Was Biff even a character? He always struck me, like Mad Ol’ Doc Brown, as a caricature or a staight-up live-action cartoon. So, yeah, I did find the Don Logan character to be two-dimensional. He was a bully out of weakness. Fine. I am not sure why that makes him any more fleshed out or interesting. Did the character change at all during the film? Did he come to any sort of realization about himself or anything else? Was the character’s role in the film to be anything more than a big sharp stick in Gal’s ass to make him do the heist?

Maybe there was more to the role than I remember. It’s been 2 year since I’ve seen it, and I only understood half the words Logan said when I did see it.

(By the way, perhaps one of my favorite characters in the history of movies is pretty two-dimensional as well: Gunnery Sgt. Hartman from Full Metal Jacket. Every time I watch that film I alwasy sit up straight and tuck my shirt in on the small possibility that R. Lee Ermey can see me through my television screen.)


#16

Did the character change at all during the film? Did he come to any sort of realization about himself or anything else? Was the character’s role in the film to be anything more than a big sharp stick in Gal’s ass to make him do the heist?

The answer to all these questions is yes.

Maybe there was more to the role than I remember. It’s been 2 year since I’ve seen it

I don’t mean to sound condescending, but you might consider watching it again. One of the reasons I liked Sexy Beast is that it had a very literary script.

and I only understood half the words Logan said when I did see it.

I’m with you there. But, as Bub pointed out while he was abandoning the guns you asked him to stick to, a lot of the performance was in the cadence. For such a wordy role, it was primarily visceral, which is one reason I thought he was so good.

 -Tom

#17

Really? Can I get an argument/examples from the film? And maybe exactly why you think he is a “bully from weakness” who just enjoys urinating on people’s floors and scaring the shit out of them. Not saying your reading isn’t in there, I just don’t recall it from the film.

Fair enough. I’ll netflix it. In the meantime, what did you find literary about it?

Well, maybe I’ve blended two different points. One was that the Don Logan character wasn’t that interesting, and two was that Ben Kingsley’s performance wasn’t that good. I’m still not sold on Logan the character, but as for Kingsley’s performance; I still maintain that the “cadence” or “speech pattern” or whatever you call it is what any very talented actor would do to make an uninteresting role more interesting. It ain’t necessarily easy (Gary Oldman tried to do the same thing “The Professional” but I just remember giggling at him then) but it ain’t necessarily hard for the truly talented either. Hence my reference to the home run derby.

I remember watching an interview with Dustin Hoffman on E! (oh, shit, there goes what little authority I brought to this debate), and he was asked about winning the Oscar for “Rain Man.” He just smiled politely and said playing Raymond was easy, he called it physical mimicry, but that it was Tom Cruise doing the acting.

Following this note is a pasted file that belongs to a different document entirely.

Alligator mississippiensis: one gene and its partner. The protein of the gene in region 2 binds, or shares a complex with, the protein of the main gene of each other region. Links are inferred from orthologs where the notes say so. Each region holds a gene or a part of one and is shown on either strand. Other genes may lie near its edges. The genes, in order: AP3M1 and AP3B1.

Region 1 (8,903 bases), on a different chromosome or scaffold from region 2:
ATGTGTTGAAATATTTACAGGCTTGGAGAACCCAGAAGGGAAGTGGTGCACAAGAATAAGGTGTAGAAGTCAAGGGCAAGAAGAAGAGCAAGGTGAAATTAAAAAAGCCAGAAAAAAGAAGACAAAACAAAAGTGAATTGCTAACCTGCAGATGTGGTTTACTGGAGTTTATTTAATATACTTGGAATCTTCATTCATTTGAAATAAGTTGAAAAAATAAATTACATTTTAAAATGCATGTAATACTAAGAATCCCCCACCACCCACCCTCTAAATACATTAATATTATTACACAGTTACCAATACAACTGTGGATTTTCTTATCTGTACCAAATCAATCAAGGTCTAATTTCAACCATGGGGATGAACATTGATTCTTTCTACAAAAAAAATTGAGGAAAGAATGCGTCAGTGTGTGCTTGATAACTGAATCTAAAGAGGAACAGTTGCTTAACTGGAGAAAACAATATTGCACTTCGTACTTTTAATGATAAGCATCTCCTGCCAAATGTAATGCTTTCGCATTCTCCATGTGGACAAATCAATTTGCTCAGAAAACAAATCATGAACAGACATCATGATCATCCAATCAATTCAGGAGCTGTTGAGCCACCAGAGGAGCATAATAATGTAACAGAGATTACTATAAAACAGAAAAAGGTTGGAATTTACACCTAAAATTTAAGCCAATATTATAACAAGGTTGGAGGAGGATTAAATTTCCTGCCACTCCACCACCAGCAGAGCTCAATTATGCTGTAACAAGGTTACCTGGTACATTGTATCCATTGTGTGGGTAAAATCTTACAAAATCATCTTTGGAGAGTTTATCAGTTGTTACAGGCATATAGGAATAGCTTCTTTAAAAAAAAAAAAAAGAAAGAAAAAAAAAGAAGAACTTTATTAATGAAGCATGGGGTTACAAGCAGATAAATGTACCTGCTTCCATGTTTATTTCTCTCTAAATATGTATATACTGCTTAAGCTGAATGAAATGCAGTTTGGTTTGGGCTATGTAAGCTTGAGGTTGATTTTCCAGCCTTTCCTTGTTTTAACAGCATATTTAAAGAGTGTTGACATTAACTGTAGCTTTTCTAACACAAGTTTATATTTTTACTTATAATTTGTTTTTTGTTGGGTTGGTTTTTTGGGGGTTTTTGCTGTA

#18

Jim,

Can I get an argument/examples from the film?

I’m tempted to just say ‘watch the movie again’, but that would sound like a cop out. So…

  1. Did the character change at all during the film? Did he come to any sort of realization about himself or anything else?

Most people make the mistake of regarding character development as a character actually changing. However, character development can also be revealing more about the character to the audience. Although it seems you’re only asking about the former, I think Don Logan in Sexy Beast is an excellent example of character development in the latter sense of the word.

But as to whether he changes, I’d say he certainly does. For starters, he has a grab bag of terror tactics, ranging from explosive to conniving, from simply yelling to carefully targeting someone’s weaknesses.

Before the movie has ended, he is driven to confess love and vulnerability, which are pretty significant changes, even if they’re motivated by a shotgun blast to the gut. But even before then, I seem to recall he hints to Gal that he feels like he’s been abandoned now that Gal has moved to Spain to go straight. Doesn’t he even say he doesn’t want Gal to be happy? He behaves, at times, like a jilted lover. In the script and Kingsley’s performance, there are hints of someone weak, afraid, and hurt. Which is exactly how he ends up at the end.

  1. Was the character’s role in the film to be anything more than a big sharp stick in Gal’s ass to make him do the heist?

You do realize, don’t you, that Gal doesn’t do the heist because of Don’s bullying? One of the movie’s great reveals (great because we probably don’t even need it to be revealed) is that he goes on the heist precisely because he didn’t cave in to Don. Instead, we find out he goes because he has to cover for standing up to Don, who is killed by his wife.